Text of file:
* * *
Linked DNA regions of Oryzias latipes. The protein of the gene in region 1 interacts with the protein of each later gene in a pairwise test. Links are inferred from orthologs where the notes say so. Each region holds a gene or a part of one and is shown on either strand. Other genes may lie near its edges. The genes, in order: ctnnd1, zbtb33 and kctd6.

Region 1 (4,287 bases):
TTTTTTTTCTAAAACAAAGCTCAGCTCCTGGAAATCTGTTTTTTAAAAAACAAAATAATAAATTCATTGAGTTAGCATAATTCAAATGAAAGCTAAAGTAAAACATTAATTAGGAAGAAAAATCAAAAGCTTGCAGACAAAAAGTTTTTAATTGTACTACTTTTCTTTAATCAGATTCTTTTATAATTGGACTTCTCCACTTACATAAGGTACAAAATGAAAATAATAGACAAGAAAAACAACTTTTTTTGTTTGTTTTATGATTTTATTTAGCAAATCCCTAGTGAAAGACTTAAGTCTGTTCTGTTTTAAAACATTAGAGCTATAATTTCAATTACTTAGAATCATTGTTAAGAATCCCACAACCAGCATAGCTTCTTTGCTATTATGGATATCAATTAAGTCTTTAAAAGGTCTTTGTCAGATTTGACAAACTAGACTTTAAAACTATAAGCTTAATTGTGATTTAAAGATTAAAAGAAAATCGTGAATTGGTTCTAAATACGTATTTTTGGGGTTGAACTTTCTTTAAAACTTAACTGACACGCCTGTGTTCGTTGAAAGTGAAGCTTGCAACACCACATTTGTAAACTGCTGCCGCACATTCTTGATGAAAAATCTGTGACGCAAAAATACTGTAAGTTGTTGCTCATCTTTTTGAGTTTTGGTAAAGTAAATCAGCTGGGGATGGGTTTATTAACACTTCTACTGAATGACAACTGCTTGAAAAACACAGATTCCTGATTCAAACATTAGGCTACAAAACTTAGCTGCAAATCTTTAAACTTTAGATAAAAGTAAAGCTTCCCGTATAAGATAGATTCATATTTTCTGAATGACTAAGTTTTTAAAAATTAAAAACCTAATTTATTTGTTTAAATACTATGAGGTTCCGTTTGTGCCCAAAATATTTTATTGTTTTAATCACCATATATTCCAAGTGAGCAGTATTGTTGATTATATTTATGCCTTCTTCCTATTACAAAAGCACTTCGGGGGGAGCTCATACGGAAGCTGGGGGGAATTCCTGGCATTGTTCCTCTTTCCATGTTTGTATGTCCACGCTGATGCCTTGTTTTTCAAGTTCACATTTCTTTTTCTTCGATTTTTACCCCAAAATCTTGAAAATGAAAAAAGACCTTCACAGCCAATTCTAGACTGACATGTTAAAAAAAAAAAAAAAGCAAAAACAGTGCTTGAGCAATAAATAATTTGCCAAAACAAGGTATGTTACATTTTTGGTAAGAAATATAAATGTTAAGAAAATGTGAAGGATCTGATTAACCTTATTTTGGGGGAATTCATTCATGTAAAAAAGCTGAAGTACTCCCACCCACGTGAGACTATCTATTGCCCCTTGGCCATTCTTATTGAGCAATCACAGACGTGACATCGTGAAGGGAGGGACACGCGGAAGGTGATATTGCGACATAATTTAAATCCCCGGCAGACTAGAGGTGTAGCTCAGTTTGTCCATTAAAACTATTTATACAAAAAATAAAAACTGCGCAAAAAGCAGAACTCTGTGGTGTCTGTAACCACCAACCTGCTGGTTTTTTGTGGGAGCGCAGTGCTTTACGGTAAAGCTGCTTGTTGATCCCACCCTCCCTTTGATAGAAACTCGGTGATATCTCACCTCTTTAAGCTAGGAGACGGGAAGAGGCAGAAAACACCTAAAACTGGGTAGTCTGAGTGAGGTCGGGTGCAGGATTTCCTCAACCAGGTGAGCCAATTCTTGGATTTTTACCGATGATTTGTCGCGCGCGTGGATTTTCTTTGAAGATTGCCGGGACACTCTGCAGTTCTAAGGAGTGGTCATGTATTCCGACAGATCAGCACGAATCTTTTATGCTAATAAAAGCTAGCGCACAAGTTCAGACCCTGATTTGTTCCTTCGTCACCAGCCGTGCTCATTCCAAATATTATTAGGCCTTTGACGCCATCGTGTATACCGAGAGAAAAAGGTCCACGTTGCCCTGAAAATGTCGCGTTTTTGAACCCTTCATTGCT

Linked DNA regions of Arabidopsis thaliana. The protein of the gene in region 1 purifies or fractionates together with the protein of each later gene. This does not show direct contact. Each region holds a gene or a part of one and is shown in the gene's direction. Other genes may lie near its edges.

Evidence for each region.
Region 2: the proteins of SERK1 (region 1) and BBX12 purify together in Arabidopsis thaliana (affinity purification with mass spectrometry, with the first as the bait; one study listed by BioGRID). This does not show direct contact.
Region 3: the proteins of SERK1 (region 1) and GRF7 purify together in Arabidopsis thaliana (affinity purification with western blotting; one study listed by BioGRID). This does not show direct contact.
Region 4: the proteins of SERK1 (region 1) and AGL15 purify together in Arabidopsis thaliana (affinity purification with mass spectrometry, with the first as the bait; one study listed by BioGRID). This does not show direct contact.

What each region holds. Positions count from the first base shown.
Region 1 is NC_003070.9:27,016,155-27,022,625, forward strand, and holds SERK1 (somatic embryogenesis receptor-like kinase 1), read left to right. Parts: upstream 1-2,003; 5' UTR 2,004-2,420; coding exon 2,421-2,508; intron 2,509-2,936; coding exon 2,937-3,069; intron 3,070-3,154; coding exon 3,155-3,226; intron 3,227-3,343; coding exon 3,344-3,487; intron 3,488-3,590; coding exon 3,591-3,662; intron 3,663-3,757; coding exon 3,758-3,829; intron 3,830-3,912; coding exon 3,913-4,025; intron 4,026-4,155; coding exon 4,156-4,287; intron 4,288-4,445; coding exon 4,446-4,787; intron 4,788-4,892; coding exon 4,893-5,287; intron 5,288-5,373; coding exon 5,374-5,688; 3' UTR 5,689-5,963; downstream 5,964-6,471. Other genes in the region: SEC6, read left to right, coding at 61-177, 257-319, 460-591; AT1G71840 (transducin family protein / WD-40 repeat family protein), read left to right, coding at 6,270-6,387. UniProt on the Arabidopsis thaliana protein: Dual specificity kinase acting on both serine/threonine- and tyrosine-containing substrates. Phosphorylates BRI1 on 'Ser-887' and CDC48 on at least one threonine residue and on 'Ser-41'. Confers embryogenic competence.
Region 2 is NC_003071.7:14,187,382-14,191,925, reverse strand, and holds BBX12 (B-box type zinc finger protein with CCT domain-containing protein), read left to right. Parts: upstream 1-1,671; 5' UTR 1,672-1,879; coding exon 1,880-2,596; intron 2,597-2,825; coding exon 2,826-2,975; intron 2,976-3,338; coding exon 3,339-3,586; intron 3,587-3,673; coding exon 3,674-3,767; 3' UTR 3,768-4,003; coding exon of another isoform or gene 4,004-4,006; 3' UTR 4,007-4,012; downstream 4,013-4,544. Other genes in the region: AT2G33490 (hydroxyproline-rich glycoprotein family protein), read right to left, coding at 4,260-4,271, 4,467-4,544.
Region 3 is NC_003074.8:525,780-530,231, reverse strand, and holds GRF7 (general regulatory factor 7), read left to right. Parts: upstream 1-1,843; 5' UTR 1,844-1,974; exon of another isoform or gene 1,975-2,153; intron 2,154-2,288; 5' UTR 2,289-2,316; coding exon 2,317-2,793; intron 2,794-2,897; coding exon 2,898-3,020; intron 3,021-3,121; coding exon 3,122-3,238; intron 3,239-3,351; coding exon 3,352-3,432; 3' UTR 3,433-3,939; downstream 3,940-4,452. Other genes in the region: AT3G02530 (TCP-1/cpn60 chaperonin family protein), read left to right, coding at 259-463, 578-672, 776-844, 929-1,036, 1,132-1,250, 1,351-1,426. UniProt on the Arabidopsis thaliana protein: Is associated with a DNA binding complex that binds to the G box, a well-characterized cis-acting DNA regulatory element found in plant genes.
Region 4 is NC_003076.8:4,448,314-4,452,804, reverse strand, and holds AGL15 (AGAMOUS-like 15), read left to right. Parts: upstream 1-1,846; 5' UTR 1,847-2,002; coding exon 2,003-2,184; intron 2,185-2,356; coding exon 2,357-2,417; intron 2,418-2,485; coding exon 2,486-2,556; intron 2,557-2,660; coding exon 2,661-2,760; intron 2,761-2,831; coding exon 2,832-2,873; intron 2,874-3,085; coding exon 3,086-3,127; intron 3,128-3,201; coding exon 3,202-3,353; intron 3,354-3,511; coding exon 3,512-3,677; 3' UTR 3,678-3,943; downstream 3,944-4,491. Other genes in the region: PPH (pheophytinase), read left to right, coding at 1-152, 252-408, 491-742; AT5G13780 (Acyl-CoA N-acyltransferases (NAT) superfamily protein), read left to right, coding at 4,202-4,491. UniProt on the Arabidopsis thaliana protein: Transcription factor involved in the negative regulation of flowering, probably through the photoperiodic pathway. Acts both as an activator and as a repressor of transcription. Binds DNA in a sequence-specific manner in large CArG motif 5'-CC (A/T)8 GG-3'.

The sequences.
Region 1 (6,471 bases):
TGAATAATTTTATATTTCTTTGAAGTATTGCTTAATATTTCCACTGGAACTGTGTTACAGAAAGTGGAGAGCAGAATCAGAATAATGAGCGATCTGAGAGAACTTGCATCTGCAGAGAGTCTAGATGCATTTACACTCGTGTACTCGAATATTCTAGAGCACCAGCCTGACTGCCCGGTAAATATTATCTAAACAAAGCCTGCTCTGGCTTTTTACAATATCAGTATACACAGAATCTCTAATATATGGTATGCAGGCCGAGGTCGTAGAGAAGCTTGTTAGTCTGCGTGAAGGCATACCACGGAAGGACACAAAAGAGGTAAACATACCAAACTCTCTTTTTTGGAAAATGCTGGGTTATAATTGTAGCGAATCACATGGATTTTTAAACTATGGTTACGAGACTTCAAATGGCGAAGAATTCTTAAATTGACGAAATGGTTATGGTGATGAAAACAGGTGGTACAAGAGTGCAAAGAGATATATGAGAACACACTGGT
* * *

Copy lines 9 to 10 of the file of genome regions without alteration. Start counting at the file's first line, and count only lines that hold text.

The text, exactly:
What each region holds. Positions count from the first base shown.
Region 1 is NC_003070.9:27,016,155-27,022,625, forward strand, and holds SERK1 (somatic embryogenesis receptor-like kinase 1), read left to right. Parts: upstream 1-2,003; 5' UTR 2,004-2,420; coding exon 2,421-2,508; intron 2,509-2,936; coding exon 2,937-3,069; intron 3,070-3,154; coding exon 3,155-3,226; intron 3,227-3,343; coding exon 3,344-3,487; intron 3,488-3,590; coding exon 3,591-3,662; intron 3,663-3,757; coding exon 3,758-3,829; intron 3,830-3,912; coding exon 3,913-4,025; intron 4,026-4,155; coding exon 4,156-4,287; intron 4,288-4,445; coding exon 4,446-4,787; intron 4,788-4,892; coding exon 4,893-5,287; intron 5,288-5,373; coding exon 5,374-5,688; 3' UTR 5,689-5,963; downstream 5,964-6,471. Other genes in the region: SEC6, read left to right, coding at 61-177, 257-319, 460-591; AT1G71840 (transducin family protein / WD-40 repeat family protein), read left to right, coding at 6,270-6,387. UniProt on the Arabidopsis thaliana protein: Dual specificity kinase acting on both serine/threonine- and tyrosine-containing substrates. Phosphorylates BRI1 on 'Ser-887' and CDC48 on at least one threonine residue and on 'Ser-41'. Confers embryogenic competence.